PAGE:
But it wasn't impossible . Stranger things really have happened. Oklahoma still could have won the game. Stoops is right (sort of) that it was probably futile, that his team probably wasn't "scoring twice with two minutes to go on our own 4-yard line." But "probably" is not the same as "definitely." Stoops elected not to try to win a still-winnable game because he thought he would be embarrassed if he failed.
There's a word for that: it's called quitting. When you compare what the Sooners would have risked -- a small handful of pollsters docking the team a small handful of spots, if Missouri had elected to punch in that final score, itself hardly a sure thing -- against the potential rewards of the comeback, is there any defending Stoops' decision? Discretion isn't the better part of valor when it comes to football, especially not when that discretion is based on cravenly trolling for poll votes. Valor is the better part of valor, and Stoops showed none here.
In short: if Derek Dooley 's Volunteers are World War II Germany , Stoops has made his Sooners the Big 12 's France.
HT: Rock-M-Nation .
Posted on: October 22, 2010 5:23 pm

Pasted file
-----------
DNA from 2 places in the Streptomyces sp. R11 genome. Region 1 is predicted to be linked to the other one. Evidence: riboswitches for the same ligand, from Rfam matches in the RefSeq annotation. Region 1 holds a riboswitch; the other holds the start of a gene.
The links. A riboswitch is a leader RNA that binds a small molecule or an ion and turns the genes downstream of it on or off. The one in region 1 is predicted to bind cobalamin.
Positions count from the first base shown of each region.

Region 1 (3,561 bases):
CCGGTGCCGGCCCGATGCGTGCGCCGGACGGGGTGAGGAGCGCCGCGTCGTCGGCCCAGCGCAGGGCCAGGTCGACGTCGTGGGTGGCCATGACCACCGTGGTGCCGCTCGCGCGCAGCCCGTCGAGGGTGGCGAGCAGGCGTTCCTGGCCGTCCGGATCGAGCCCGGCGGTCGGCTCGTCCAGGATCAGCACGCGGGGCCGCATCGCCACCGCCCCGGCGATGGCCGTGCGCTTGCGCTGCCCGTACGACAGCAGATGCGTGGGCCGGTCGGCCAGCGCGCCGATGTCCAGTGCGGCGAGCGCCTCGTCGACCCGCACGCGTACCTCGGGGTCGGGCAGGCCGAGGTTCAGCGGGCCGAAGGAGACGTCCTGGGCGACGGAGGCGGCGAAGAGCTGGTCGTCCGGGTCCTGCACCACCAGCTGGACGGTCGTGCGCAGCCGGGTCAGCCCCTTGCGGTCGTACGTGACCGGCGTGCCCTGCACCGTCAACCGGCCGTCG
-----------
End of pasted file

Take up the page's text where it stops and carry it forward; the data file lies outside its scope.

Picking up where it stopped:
Edited on: October 22, 2010 5:53 pm
Posted by Jerry Hinnen
Every season, every month, every week, there are several outcomes and achievements that, frankly, nobody operating within reason would ever predict. Who could have predicted Nebraska would beat Florida for the 1995 title by 38 points, or that Boise State would pull off three late trick plays to knock off Oklahoma in the 2007 Fiesta Bowl, or that South Carolina would fail to score a point in the second half against Kentucky a week after knocking off the Tide? Nobody... until now. We're going to try capture that lightning in a bottle by making similarly absurd predictions every week . Are they at all likely to come true? No. Do we even believe the words we're writing? No. But if we make even one correct call on these, we will never stop gloating. Ever.
Highly UnlikelyPlaying at home for interim coach Jeff Horton and that until-now foreign concept known as pride, Minnesota surprises Penn State and their ever-creaky offense with 17 first-half points, then hold on for a 17-13 upset. After the game, Joe Paterno offers up something even more surprising, issuing his resignation effective at the end of the year to ESPNU's speechless sideline reporter. To drive his point home, Paterno leaves his trademark glasses at the edge of the TCF Bank Stadium field, a la an Olympic wrestler leaving his shoes on the mat. ESPN issues a press release promising to include footage of Paterno's gesture in every college football montage from now until 2024.